I need your help. We are in the midst of dealing with a tragic event in the death of Hannah Fizer, and my prayers go out to her family and friends. But the onslaught of shock, commercial media coverage, social media outcry, and raw emotion is beginning to devolve into a dangerous situation for our community.
Last night, the criminal element among us ramped up its efforts to begin its own version of “Social Justice.” One of my deputies, not involved whatsoever with the shooting or its investigation, has been singled out and targeted for harassment, stalking, and has been threatened with serious assault. His name and photograph is posted on social media, and calls for his child to be harmed are rampant. There are lies circulating about both him and Hannah with this. The truth does not matter to the instigators, and unsuspecting people are being sucked into the hatred. We are beginning to see people who are willing to resort to criminal behavior and taking advantage of this situation to turn it into social chaos.
It does not stop there. Deputies addresses are being circulated, there are calls for both me and the Chief of Police to resign or be thrown out of office, and last night I received an extortion email to release my name and home address on social media if I do not comply with unreasonable demands. Your Pettis County Prosecutor is also receiving pressure and threats from fringe elements to take actions based on people’s feelings, not the truth. Careless activities have been occurring around the Pettis County Courthouse complex and in the downtown Sedalia area. Do you want this to continue and cause irrevocable harm to our community?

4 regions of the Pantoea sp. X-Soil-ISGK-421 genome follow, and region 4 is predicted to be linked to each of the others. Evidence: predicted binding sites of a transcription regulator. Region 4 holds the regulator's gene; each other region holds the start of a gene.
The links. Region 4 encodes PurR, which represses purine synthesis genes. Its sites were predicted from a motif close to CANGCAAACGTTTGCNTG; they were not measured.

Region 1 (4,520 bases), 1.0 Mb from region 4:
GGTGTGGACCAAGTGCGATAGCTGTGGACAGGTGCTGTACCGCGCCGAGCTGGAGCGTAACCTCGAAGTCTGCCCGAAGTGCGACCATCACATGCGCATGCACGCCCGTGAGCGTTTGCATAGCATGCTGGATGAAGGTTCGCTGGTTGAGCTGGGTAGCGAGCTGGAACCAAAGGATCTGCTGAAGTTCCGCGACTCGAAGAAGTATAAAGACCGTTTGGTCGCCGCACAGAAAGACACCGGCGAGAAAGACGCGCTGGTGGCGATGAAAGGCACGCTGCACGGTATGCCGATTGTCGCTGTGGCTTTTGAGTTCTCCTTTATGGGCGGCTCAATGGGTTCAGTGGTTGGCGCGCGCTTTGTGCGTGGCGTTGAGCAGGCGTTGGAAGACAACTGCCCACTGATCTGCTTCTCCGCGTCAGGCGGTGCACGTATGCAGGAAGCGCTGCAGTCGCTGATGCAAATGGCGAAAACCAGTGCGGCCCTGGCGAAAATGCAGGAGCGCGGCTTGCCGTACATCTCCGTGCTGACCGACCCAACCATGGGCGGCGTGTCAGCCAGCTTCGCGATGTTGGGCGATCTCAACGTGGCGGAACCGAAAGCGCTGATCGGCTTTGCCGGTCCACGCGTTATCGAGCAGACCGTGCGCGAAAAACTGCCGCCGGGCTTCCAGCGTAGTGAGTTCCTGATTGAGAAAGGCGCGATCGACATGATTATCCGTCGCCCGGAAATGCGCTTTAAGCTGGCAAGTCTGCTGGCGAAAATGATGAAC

Are you willing to allow Pettis County to become the test project for some Social Justice experiment for Rural America? I certainly hope not. Our nation is facing difficult times, and we are facing a difficult issue right here in our hometown. But it is important to remember that we must have faith in the American Way, and not allow this type of Social In-Justice to establish a stronghold here.
I am the Chief Law Enforcement Officer of this County. You have vested in me the authority to “quell and suppress assaults and batteries, riots, routs, affrays, and insurrections…” I will carry this out to the best of my ability and continue to do what I believe is in the best interest of our community. I will not tolerate criminal behavior nor allow your properties to be damaged.
I need every person’s help in doing this. I need you to think rationally and not just with emotion. We are all hurting and we need time to heal. I need you to stand with me and not tolerate unreasonable behavior. I need you to step up to support and defend the rule of law. And most of all, I need for us to communicate with each other and live together peaceably. We are the Land of the Free, and the Home of the Brave. Let’s keep it that way.
My door has and remains open to every one of you. Please do not allow a small but aggressive element that has reared its ugly head to take that from you.
The name of the deputy has not been released but he has been with the agency since 2007 and reportedly has no complaints against him, according to the sheriff. Hannah’s prior arrests include a DWI and a marijuana bust.